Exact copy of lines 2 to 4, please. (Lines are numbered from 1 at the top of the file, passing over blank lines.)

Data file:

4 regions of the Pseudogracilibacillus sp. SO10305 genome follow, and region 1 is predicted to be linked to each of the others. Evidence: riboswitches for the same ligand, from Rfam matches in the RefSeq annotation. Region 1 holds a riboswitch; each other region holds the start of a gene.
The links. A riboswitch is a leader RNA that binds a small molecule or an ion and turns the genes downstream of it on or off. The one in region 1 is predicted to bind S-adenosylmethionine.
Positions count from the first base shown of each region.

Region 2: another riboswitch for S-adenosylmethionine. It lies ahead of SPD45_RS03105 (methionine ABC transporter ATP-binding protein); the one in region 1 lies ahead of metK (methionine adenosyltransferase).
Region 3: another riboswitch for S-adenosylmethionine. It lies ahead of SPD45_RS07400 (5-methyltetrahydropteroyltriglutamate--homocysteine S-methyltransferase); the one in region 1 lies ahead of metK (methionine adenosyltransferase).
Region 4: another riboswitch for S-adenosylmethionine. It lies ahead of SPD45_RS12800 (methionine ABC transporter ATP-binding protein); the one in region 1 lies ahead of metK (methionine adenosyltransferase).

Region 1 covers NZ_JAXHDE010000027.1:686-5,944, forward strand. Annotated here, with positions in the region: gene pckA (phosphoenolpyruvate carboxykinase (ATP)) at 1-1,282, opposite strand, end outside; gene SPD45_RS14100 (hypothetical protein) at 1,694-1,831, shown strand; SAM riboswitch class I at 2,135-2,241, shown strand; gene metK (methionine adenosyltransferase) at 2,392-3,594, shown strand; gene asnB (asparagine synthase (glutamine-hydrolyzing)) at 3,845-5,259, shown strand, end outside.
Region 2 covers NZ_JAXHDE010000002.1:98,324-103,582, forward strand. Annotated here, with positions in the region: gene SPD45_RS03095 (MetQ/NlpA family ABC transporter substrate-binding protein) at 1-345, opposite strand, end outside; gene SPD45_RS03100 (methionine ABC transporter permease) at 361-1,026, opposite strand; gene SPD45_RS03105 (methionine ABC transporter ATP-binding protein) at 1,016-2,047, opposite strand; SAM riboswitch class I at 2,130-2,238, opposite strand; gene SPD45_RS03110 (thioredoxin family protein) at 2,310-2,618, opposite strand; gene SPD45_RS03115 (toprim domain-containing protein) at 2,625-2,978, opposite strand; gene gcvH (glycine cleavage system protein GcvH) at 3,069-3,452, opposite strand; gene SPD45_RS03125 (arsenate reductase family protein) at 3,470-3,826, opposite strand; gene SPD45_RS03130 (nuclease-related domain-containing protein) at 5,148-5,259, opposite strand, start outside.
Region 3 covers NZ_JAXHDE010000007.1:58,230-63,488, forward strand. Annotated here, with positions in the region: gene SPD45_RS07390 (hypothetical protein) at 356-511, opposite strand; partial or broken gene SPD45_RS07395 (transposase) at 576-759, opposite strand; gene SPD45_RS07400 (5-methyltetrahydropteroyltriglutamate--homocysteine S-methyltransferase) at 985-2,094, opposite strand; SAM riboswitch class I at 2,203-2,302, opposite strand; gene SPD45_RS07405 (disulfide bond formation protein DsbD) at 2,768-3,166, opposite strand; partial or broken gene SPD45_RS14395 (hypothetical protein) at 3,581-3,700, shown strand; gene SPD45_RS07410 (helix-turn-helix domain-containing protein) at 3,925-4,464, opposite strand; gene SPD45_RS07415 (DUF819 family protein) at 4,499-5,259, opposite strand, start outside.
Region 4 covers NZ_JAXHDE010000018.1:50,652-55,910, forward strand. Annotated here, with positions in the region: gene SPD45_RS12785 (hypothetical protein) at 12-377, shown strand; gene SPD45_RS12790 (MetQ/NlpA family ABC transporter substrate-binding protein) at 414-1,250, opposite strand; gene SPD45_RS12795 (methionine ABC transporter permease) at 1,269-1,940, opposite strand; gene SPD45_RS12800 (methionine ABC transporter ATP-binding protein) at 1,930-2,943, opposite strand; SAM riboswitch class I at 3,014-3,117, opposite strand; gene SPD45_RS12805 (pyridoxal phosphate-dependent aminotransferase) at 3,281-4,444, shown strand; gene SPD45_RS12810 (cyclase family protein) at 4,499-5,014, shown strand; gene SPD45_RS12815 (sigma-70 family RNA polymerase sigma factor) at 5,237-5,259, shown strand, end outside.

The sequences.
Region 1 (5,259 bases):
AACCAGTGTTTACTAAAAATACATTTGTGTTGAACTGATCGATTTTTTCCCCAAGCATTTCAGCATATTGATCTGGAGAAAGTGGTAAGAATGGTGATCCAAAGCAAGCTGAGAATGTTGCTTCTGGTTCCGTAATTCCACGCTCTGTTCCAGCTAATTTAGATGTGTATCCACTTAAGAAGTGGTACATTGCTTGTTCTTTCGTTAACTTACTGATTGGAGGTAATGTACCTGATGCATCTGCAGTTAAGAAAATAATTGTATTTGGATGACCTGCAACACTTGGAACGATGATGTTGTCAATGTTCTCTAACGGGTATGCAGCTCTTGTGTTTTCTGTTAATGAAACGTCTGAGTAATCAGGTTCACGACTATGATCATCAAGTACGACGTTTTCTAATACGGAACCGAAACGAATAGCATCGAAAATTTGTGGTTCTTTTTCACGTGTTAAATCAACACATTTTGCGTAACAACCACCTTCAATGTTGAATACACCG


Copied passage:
The links. A riboswitch is a leader RNA that binds a small molecule or an ion and turns the genes downstream of it on or off. The one in region 1 is predicted to bind S-adenosylmethionine.
Positions count from the first base shown of each region.

Region 2: another riboswitch for S-adenosylmethionine. It lies ahead of SPD45_RS03105 (methionine ABC transporter ATP-binding protein); the one in region 1 lies ahead of metK (methionine adenosyltransferase).